The second quarter of the year has begun in positive fashion following the sharp sell-off seen in Q1 with major global equity markets now in positive territory year-to-date, and within touching distance of their January highs. Investor confidence is being rebuilt and sanity has returned to the marketplace. Interest rate rises in the US have now been priced into market expectations and the 3% US Treasury bond yield level, which so phased investors last quarter, is no longer viewed with the same degree of foreboding. Indeed, rates can be said to be currently in a “Goldilocks” phase; not too high to discourage business activity, but just high enough to provide rising income to investors. That includes retirees, whose higher income can infuse further growth into consumer spending.
After a spectacular January rally, a brutal 10% correction, a 60% retracement and a subsequent retracement of the retracement, US equities are back to where they were five months ago. Investors may be tempted to paraphrase Shakespeare and treat market gyrations as “a tale full of sound and fury, signifying nothing.” However, this would be to dismiss the return of volatility which has been the key market feature since the last week of January. This has certainly impacted negatively on investor confidence and eliminated the greed factor prevalent at the turn of the year. However, it is equally clear that fear has not yet returned to any meaningful extent and that a tentative rebuilding of confidence can be established now that the first quarter is finally behind us.
Investors will be happy to put February in the rear view mirror. More than the actual decline, investors will take away the stomach-churning memory of the free fall early in the month, where the S&P 500 lost nearly 11% from its late January peak to the end of the first week of February. The bigger casualty in February was investor confidence in the market’s upward course. Of course, markets occasionally need a healthy corrective. They function best when greed and fear are in healthy balance, or at least have reached an uneasy truce. By the end of 2017, fear was banished, while greed was rampant. If the price of February selling has been restoration of this balance, the trading year may be better for it.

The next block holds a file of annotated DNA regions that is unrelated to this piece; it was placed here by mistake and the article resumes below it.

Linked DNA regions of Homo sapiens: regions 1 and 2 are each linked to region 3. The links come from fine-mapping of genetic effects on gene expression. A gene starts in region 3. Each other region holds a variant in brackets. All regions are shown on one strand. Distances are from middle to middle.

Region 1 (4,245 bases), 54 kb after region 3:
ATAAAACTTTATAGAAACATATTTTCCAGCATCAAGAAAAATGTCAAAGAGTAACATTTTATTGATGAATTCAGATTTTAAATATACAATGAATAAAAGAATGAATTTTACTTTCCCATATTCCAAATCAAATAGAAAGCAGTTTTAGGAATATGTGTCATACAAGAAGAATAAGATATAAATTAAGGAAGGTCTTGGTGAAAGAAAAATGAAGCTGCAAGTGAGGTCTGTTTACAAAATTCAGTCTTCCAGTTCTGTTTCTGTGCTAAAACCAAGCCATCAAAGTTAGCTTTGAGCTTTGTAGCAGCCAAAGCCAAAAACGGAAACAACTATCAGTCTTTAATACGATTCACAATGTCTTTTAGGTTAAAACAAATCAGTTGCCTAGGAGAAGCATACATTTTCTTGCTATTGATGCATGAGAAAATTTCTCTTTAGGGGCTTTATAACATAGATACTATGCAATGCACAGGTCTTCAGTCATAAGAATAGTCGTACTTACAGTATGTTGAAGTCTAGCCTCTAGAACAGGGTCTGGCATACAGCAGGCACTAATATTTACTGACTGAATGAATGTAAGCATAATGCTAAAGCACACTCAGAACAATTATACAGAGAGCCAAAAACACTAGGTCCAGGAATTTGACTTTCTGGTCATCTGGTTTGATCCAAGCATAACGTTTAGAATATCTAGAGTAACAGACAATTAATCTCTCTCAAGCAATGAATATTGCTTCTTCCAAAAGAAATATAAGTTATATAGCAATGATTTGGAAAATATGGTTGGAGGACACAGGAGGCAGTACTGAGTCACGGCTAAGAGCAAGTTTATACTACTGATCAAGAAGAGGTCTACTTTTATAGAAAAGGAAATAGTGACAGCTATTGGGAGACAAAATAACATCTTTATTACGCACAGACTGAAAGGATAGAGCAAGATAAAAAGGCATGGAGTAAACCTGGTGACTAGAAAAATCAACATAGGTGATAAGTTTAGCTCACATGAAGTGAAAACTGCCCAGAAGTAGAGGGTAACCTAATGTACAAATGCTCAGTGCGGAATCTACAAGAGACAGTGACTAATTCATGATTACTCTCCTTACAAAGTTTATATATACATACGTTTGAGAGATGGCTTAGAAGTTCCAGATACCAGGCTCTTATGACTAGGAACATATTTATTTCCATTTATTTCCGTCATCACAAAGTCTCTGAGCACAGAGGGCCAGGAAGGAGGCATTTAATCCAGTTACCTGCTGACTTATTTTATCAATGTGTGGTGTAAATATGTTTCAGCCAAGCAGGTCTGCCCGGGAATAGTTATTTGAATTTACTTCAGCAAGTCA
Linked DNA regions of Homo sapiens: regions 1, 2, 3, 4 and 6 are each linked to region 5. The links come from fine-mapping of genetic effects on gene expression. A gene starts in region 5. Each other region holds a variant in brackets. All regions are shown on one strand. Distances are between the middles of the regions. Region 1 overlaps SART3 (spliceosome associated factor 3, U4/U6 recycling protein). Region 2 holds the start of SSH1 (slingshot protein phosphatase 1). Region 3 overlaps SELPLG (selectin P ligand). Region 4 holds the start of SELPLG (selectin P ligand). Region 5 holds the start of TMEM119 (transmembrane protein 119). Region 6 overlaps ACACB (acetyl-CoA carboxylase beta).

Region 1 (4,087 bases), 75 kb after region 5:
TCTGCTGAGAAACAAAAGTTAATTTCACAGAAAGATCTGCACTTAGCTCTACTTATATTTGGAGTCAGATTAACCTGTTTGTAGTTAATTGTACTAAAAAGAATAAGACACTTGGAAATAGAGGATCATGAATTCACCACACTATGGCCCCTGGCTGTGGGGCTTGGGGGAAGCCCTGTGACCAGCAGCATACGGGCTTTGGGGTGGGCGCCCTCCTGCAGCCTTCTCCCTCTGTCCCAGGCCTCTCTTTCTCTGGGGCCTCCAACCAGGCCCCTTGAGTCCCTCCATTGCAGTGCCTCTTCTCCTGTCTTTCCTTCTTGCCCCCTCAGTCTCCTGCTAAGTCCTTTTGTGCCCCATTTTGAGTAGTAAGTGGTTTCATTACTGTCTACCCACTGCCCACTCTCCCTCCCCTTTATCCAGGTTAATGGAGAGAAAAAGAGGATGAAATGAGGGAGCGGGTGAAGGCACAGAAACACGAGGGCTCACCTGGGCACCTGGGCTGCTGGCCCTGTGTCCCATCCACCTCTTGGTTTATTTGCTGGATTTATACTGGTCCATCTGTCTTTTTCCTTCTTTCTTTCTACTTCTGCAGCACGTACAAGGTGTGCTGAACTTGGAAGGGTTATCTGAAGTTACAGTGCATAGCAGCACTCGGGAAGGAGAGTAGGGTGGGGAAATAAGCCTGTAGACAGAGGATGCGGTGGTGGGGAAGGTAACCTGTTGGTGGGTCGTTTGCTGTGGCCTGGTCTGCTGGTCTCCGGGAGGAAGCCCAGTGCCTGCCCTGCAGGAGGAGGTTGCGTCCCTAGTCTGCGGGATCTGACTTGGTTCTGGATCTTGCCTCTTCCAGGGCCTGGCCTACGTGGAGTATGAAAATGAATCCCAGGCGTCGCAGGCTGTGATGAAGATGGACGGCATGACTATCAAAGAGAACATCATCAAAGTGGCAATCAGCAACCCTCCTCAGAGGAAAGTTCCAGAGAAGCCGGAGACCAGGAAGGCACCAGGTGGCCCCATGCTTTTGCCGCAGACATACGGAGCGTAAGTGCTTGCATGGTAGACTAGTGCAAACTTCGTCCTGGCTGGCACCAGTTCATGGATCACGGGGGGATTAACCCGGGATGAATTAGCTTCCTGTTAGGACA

Last week the Dow Jones fell 665 points to end the day down more than 2.5% and falling below 26,000, the record level it hit on 17th January. It was the first time since June 2016 that the Dow had fallen more than 500 points. This is certainly bringing edgier conditions to the market than investors have grown accustomed to. We do not though see this as the start of a bear market. Indeed, the fall was largely due to fears of rising interest rates caused by great jobs data. And historically, 1% falls in the S&P 500 after such extended periods of calm markets have seen the stock market rise on average 7.2% six months later and 17% twelve months later. We are of the view that this is merely a short-term consolidation and one more trick of the bull market to force you to believe that the bull market might be over. That is not the case; the secular bull market should continue to climb the wall of worry.
We wish all our clients a very Happy New Year and all the best for 2018. For stock market investors, 2017 will be remembered as a remarkable year with the all-important US economy posting another year of growth, making this recovery the third-longest in the post-WWII era. Stock markets finished the year at or close to multi-year highs with progress on US tax reforms and Brexit negotiations providing positive catalysts to risk assets. Looking ahead, we see a favourable backdrop of strong economic growth, increasingly supportive fiscal and regulatory policy and tightening but still easy monetary policy